What is Counterparty Risk
In our prior definition of forward contract we had Sam Jackson, a small Black farmer growing sweet potatoes in Georgia, contracting with Lizzy Jackson a local pie making restaurateur. It brings up the next step on our way to investing: what if Sam couldn’t produce as large a crop as usual, due to the weather. Or what if Lizzy’s sales lagged in the last quarter and she cannot produce the purchase money. This is called counterparty risk.
The risk to each party of a contract that the counterparty will not live up to its contractual obligations. Counterparty risk as a risk to both parties and should be considered when evaluating a contract.
In most financial contracts, counterparty risk is also known as “default risk”.
Because A is a counterparty to B and B is a counterparty to A both are exposed to this risk. For example if Sam agrees to lends funds to Lizzy up to a certain amount, there is an expectation that Sam will provide the cash, and Lizzy will pay those funds back. There is still the counterparty risk assumed by them both. Lizzy might default on the loan and not pay Sam back or Sam might stop providing the agreed upon funds.
The risk that the other party in an agreement will default. In an option contract, the risk to the option buyer that the writer will not buy or sell the underlying as agreed. In general, counterparty risk can be reduced by having an organization with extremely good credit act as an intermediary between the two parties.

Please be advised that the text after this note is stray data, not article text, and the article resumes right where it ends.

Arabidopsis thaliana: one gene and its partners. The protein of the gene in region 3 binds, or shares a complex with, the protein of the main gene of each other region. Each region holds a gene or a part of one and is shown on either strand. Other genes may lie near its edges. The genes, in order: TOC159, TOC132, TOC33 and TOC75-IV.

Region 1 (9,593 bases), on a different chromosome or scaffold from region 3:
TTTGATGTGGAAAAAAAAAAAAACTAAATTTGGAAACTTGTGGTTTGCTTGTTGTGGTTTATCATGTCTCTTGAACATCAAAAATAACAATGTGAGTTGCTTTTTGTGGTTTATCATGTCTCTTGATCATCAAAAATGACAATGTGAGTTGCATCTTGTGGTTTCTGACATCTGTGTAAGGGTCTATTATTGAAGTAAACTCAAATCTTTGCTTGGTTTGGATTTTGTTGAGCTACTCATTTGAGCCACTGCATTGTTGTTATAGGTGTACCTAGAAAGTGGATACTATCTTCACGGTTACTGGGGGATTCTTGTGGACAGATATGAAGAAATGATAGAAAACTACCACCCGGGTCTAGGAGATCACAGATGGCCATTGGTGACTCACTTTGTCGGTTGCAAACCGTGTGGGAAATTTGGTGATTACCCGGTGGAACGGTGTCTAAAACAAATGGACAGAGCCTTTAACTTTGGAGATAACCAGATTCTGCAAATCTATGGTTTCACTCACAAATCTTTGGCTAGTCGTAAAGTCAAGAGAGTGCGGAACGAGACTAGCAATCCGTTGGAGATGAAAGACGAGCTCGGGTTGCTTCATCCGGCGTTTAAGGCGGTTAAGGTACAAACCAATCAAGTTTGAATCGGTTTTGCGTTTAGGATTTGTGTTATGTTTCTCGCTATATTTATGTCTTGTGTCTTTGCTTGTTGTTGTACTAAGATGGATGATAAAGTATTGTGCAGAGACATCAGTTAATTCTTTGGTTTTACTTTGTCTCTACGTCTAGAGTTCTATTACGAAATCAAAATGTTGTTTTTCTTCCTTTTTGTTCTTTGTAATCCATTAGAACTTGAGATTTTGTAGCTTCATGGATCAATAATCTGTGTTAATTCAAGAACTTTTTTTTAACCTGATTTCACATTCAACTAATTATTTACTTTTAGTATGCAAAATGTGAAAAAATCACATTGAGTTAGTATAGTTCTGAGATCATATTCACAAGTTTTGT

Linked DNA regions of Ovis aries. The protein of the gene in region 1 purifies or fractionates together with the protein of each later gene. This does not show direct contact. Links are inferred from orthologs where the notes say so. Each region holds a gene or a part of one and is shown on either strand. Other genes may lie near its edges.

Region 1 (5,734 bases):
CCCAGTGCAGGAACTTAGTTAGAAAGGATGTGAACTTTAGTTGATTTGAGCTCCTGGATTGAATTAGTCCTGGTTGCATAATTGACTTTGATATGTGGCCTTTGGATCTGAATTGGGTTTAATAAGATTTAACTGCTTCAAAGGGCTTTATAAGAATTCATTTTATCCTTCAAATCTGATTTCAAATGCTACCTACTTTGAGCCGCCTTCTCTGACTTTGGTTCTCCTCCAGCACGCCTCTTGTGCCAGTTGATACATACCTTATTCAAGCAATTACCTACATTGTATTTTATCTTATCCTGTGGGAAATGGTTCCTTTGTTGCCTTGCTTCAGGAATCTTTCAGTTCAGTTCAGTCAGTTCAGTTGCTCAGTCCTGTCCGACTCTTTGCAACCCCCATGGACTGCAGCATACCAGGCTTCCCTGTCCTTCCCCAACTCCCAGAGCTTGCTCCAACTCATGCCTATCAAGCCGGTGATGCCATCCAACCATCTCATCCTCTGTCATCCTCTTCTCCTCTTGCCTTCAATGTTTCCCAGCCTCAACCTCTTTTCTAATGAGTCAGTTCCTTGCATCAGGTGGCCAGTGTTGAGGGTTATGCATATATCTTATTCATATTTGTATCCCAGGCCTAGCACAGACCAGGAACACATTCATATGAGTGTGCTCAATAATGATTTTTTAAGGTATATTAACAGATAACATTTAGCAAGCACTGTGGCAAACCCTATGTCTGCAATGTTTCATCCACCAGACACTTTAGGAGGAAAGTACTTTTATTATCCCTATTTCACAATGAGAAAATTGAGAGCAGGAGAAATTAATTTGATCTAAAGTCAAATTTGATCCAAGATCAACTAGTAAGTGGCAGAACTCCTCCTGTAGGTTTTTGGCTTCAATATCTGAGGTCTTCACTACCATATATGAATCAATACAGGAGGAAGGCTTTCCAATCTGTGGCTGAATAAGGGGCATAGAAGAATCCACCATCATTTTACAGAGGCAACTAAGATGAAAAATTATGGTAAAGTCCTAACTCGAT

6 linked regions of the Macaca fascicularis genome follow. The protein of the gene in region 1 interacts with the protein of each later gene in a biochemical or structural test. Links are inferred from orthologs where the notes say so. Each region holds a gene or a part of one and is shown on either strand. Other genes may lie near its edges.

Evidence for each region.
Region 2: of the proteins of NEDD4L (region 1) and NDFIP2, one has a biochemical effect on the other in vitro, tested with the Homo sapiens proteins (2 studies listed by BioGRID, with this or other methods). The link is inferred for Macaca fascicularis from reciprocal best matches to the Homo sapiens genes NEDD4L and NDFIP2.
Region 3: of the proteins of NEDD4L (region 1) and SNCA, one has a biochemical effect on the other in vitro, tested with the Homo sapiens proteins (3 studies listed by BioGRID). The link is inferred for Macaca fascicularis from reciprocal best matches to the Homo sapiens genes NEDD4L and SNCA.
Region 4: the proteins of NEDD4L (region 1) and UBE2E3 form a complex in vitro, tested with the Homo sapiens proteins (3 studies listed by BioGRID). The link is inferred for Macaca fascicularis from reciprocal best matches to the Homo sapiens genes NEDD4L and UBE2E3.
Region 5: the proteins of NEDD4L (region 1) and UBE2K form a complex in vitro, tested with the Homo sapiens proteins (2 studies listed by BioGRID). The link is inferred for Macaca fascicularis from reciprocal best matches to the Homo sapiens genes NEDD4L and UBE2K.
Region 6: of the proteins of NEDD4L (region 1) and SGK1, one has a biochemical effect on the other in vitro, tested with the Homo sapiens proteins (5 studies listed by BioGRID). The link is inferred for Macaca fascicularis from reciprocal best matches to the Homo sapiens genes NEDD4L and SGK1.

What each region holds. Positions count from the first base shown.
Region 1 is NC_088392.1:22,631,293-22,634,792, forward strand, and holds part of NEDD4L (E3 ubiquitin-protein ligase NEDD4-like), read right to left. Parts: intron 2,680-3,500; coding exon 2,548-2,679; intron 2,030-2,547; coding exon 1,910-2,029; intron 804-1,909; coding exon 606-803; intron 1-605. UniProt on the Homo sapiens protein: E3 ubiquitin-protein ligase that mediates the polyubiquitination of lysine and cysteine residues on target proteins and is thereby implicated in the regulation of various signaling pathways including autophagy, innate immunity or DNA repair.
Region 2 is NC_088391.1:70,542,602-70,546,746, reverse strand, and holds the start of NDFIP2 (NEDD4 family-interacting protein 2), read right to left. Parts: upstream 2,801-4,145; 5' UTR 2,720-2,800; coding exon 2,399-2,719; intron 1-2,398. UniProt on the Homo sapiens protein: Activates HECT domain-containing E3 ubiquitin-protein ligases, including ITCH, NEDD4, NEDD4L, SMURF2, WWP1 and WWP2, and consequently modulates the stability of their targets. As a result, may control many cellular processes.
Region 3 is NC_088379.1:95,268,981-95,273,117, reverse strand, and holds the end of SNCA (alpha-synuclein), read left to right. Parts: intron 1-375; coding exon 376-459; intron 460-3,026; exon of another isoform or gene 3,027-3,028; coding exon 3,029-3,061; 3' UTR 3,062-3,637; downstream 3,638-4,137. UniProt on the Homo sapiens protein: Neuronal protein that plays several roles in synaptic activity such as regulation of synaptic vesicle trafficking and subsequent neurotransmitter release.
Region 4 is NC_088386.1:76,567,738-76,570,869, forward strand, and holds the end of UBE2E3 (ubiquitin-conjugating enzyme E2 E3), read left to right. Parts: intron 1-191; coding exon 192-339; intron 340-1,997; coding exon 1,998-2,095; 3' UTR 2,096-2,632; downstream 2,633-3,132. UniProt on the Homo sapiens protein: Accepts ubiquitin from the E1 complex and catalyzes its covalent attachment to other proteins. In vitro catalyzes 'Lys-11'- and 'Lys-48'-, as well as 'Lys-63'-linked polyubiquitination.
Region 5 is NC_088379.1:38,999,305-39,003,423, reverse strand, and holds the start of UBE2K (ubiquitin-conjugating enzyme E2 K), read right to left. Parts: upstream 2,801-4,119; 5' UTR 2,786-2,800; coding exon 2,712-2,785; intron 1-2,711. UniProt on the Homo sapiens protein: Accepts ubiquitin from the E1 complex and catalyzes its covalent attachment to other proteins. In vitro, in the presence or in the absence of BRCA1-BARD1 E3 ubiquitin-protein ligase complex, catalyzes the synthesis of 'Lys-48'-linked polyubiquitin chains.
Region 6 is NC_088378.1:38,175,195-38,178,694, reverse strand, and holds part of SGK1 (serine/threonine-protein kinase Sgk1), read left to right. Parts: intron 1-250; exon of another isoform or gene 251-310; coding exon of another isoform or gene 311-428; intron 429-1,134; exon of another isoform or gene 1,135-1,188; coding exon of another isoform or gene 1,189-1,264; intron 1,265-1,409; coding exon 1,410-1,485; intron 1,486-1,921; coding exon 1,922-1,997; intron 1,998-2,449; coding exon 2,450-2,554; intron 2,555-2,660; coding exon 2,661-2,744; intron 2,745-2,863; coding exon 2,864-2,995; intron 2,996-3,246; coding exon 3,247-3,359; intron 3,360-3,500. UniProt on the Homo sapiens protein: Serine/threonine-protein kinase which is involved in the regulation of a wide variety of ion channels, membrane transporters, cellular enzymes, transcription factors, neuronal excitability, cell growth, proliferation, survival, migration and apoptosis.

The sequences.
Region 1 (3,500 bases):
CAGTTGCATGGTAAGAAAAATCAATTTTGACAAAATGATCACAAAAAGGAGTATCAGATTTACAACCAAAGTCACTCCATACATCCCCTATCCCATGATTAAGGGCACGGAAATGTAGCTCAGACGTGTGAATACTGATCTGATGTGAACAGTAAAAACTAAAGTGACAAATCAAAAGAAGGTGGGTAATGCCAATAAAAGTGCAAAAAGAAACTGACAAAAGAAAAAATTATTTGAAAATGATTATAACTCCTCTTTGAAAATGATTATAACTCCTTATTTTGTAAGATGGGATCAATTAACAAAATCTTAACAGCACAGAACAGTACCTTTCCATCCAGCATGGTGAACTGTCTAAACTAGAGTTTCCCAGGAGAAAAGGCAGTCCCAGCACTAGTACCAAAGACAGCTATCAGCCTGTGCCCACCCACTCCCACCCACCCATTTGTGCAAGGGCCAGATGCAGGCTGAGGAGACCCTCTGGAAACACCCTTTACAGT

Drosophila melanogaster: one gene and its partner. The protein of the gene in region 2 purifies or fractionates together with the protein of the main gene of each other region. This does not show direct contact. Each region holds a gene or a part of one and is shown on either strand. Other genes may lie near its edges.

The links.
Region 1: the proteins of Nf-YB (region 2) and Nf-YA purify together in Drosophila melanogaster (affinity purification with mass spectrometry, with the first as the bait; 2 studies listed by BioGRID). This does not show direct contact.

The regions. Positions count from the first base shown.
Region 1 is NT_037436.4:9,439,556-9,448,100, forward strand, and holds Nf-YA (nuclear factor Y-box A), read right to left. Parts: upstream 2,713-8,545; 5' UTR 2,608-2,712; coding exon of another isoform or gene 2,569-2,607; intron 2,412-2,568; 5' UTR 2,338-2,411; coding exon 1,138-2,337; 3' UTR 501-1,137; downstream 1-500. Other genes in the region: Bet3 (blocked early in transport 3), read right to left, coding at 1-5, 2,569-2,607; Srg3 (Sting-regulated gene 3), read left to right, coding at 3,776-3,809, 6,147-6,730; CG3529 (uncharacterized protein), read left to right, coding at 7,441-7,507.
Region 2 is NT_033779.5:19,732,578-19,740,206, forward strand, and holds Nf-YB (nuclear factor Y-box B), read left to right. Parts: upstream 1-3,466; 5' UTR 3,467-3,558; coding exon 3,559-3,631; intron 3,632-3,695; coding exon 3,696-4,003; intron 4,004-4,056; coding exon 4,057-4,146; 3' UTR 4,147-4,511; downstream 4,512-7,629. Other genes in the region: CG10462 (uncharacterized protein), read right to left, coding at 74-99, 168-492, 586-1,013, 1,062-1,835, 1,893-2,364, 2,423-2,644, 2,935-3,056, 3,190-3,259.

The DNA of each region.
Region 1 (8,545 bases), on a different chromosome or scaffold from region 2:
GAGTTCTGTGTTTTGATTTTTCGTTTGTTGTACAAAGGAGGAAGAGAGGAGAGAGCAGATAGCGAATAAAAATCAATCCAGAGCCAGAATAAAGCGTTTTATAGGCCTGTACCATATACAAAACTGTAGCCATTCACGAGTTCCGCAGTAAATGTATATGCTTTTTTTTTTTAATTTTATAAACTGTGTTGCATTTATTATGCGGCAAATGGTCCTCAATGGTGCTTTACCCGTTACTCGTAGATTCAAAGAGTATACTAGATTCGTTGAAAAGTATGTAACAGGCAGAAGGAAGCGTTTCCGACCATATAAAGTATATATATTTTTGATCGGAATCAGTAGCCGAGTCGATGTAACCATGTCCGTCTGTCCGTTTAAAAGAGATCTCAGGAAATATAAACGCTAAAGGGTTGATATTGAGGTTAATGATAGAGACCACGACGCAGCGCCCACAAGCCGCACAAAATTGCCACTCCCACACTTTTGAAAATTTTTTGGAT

In options, the risk that the option holder will not exercise the option. This may be good if the price moves in the option writer’s favor, but counterparty risk is small in that situation.
More generally, the risk that one party in a contract will default or otherwise not fulfill his obligations. Counterparty risk can be diminished when one party mandates a co-signer or highly-rated guarantor.
Counterparty risk is the greatest in contracts drawn up directly between two parties and least in contracts where an intermediary acts as counterparty.
For example, in the listed derivatives market, the industry’s or the exchange’s clearinghouse is the counterparty to every purchase or sale of an options or futures contract. That eliminates the possibility that the buyer or seller won’t make good on the transaction.
The clearinghouse, in turn, protects itself from risk by requiring market participants to meet margin requirements. In contrast, there is no such protection in the unlisted derivatives market where forwards and swaps are arranged.